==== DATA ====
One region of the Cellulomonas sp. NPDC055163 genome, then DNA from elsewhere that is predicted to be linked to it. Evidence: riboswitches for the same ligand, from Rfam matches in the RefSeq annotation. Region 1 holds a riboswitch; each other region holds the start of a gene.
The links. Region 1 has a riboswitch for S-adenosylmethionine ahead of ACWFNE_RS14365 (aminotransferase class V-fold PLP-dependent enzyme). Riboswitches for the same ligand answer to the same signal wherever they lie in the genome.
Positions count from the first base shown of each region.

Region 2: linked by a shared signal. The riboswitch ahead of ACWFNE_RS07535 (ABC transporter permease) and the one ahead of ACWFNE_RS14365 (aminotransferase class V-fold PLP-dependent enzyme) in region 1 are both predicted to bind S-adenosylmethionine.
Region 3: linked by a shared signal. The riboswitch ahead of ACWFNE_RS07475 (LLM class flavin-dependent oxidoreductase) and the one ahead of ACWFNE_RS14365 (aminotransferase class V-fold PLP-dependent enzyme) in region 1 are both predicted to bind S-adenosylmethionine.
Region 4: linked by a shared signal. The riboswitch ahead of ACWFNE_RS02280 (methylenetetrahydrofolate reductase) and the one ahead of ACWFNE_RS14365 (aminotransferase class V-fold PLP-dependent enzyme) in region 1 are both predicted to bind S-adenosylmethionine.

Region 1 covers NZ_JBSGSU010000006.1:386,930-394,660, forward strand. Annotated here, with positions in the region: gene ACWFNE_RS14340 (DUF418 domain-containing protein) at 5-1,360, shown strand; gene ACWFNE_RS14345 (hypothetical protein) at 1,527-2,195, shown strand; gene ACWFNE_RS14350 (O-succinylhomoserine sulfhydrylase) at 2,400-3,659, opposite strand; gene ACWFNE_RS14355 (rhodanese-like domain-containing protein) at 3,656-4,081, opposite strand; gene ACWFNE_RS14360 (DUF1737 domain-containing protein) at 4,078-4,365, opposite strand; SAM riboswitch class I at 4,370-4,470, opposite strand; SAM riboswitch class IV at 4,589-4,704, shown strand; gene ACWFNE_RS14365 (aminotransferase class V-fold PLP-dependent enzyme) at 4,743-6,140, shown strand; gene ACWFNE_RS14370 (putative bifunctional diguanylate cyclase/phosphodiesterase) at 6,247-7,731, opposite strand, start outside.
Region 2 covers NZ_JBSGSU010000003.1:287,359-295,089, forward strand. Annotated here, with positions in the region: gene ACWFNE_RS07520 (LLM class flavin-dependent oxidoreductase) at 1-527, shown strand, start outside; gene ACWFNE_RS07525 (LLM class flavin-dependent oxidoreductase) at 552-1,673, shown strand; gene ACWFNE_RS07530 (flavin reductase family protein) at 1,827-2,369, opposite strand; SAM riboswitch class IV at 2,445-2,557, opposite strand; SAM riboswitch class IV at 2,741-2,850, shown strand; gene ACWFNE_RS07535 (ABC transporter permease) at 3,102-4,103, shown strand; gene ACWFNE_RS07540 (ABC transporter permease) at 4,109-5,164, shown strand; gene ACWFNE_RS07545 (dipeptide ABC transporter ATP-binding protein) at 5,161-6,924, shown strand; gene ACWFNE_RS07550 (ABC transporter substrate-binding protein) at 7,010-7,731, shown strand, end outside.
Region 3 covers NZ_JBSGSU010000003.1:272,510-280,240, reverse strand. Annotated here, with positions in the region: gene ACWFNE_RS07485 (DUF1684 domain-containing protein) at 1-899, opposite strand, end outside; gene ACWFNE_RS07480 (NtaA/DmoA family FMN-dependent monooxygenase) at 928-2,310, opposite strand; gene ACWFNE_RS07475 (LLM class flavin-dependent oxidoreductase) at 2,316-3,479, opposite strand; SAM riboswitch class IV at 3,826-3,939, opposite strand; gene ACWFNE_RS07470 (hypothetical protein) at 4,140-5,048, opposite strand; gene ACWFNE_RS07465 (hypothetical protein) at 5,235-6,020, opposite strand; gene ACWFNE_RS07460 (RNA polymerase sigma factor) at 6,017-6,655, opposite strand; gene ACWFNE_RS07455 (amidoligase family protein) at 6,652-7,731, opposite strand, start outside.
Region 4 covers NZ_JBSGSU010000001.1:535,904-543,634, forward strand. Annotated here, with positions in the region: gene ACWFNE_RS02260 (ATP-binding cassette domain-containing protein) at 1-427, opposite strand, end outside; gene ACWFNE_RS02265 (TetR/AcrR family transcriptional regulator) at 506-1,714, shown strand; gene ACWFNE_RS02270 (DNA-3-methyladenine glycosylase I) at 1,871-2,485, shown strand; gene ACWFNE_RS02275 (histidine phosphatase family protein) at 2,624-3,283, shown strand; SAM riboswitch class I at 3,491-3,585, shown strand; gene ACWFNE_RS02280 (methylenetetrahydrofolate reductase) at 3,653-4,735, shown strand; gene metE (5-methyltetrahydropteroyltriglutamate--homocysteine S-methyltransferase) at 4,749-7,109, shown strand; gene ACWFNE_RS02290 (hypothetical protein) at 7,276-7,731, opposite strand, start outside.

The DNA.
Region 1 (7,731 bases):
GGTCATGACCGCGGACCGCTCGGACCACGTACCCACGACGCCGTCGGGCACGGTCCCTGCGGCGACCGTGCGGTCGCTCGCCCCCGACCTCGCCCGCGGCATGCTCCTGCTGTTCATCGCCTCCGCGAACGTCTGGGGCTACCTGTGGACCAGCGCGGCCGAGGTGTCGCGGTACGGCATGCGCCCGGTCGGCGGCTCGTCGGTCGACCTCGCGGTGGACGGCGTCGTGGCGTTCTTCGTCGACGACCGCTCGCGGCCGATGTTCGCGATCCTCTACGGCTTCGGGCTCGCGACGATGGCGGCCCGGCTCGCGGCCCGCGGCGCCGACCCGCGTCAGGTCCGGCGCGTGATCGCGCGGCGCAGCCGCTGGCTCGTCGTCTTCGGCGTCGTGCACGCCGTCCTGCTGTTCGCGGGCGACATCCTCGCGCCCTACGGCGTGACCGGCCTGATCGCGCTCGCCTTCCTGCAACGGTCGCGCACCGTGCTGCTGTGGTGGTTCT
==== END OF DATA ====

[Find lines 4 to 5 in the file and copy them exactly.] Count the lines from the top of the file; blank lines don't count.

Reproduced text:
Region 2: linked by a shared signal. The riboswitch ahead of ACWFNE_RS07535 (ABC transporter permease) and the one ahead of ACWFNE_RS14365 (aminotransferase class V-fold PLP-dependent enzyme) in region 1 are both predicted to bind S-adenosylmethionine.
Region 3: linked by a shared signal. The riboswitch ahead of ACWFNE_RS07475 (LLM class flavin-dependent oxidoreductase) and the one ahead of ACWFNE_RS14365 (aminotransferase class V-fold PLP-dependent enzyme) in region 1 are both predicted to bind S-adenosylmethionine.